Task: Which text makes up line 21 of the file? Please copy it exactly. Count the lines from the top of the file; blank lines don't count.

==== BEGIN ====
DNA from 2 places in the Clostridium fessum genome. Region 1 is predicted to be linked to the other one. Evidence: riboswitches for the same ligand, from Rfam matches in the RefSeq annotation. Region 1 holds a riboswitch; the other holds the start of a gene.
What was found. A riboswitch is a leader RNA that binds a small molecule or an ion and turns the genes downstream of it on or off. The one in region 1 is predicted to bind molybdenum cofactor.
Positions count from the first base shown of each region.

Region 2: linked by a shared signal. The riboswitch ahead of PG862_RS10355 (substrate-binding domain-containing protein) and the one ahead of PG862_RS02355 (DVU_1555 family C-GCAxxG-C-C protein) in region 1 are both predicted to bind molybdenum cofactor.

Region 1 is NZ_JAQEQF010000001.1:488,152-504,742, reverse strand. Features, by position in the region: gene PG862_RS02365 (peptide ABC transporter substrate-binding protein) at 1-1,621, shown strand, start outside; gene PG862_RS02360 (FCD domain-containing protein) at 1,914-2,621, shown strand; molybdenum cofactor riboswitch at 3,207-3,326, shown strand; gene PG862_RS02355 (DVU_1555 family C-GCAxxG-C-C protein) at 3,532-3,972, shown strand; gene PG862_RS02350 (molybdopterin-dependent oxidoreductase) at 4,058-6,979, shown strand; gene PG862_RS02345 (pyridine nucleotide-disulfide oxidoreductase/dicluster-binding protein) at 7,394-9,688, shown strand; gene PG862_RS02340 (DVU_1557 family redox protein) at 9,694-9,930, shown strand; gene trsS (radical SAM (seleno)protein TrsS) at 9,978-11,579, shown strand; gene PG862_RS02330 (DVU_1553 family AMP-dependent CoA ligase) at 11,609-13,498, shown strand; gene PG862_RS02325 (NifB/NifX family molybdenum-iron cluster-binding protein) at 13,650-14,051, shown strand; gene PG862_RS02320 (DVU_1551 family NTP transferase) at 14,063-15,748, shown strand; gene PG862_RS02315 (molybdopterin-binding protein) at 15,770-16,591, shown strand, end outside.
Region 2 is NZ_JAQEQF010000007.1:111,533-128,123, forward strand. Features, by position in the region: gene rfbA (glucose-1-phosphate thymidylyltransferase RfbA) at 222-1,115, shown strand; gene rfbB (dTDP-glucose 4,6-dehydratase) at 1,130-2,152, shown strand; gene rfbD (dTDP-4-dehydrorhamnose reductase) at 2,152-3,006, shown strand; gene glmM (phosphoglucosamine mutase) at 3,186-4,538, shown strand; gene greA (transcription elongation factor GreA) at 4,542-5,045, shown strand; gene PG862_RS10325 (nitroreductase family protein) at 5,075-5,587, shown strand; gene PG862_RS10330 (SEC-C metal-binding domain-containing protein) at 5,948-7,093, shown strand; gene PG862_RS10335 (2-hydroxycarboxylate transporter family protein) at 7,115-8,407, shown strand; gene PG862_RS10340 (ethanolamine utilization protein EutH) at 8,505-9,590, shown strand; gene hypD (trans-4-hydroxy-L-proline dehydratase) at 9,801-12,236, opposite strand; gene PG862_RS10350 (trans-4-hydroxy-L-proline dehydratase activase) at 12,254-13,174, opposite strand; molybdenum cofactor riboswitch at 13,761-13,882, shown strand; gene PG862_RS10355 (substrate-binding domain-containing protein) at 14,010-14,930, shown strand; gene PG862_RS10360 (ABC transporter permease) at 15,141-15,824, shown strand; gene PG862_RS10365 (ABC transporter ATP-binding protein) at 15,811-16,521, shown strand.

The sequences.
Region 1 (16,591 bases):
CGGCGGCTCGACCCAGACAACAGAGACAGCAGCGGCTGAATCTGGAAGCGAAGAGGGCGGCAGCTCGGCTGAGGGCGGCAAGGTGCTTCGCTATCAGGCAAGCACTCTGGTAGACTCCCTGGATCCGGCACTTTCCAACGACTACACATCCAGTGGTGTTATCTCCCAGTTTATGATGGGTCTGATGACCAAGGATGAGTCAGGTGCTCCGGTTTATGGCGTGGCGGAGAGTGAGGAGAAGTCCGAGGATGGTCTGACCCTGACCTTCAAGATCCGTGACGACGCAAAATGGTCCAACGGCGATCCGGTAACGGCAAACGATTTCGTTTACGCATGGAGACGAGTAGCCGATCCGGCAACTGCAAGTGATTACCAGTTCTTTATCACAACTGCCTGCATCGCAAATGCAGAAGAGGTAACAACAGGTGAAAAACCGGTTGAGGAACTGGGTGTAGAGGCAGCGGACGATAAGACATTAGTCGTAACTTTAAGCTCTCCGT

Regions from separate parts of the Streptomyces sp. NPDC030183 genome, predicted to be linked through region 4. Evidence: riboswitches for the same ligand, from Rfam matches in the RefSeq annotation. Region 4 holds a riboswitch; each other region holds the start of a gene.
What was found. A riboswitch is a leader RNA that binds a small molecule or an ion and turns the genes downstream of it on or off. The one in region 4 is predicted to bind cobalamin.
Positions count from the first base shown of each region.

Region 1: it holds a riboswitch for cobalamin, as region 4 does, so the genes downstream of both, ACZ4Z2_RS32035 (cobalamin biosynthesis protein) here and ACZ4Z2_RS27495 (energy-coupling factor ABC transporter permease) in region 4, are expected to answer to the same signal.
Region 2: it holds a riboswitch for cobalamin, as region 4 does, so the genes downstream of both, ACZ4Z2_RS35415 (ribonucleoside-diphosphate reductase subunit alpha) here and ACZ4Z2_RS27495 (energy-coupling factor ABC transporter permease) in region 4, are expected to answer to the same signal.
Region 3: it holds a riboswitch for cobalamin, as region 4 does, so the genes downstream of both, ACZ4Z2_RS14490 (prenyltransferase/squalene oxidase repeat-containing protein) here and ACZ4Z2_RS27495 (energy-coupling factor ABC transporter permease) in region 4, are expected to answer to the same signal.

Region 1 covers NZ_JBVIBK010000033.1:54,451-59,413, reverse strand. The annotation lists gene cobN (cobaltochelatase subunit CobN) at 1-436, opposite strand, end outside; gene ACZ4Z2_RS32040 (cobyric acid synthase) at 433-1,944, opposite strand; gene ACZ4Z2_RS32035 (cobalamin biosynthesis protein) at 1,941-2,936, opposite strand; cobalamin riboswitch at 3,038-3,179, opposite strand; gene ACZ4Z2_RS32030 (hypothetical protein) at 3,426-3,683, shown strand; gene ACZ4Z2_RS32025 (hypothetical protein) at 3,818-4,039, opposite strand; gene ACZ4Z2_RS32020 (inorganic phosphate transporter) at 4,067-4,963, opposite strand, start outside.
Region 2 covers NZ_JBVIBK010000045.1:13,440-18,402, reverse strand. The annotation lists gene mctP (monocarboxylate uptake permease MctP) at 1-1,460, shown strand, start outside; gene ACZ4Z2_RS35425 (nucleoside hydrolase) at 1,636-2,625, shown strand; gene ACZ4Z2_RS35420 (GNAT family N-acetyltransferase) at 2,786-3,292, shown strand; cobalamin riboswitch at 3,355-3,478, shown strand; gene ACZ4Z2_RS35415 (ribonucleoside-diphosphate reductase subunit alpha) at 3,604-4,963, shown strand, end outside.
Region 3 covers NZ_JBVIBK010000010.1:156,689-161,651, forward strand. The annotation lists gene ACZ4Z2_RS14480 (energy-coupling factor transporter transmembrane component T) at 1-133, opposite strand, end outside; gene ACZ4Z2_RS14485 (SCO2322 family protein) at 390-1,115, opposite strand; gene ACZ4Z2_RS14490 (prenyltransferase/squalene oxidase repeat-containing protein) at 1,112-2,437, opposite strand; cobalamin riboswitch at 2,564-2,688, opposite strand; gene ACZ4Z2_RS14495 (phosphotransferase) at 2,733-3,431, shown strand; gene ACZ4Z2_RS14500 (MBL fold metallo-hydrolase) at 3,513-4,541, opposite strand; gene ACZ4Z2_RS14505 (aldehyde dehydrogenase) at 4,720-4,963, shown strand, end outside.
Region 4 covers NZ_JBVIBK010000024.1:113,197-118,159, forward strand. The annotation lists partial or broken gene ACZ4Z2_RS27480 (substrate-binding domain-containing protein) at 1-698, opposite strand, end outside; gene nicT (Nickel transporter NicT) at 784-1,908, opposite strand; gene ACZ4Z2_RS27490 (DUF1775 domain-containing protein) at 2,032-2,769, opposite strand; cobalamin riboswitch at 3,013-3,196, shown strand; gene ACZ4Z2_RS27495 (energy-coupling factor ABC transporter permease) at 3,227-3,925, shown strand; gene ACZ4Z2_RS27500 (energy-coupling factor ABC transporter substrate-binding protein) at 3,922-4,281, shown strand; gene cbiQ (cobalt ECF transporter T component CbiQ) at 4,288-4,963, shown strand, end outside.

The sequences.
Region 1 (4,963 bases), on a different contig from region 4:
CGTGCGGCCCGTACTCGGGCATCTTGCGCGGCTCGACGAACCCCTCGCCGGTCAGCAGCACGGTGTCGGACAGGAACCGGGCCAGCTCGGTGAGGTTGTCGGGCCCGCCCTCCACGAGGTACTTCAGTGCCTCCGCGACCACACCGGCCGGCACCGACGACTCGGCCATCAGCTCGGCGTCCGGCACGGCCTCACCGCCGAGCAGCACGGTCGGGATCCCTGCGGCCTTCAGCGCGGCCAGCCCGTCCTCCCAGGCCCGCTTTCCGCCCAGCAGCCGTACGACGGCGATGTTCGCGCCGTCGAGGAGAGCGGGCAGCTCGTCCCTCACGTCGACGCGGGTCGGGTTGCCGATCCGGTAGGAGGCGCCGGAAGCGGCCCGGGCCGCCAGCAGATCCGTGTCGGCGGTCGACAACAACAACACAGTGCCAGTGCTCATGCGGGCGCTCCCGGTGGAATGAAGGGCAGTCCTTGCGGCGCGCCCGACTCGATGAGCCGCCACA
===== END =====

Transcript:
Region 1 (4,963 bases), on a different contig from region 4: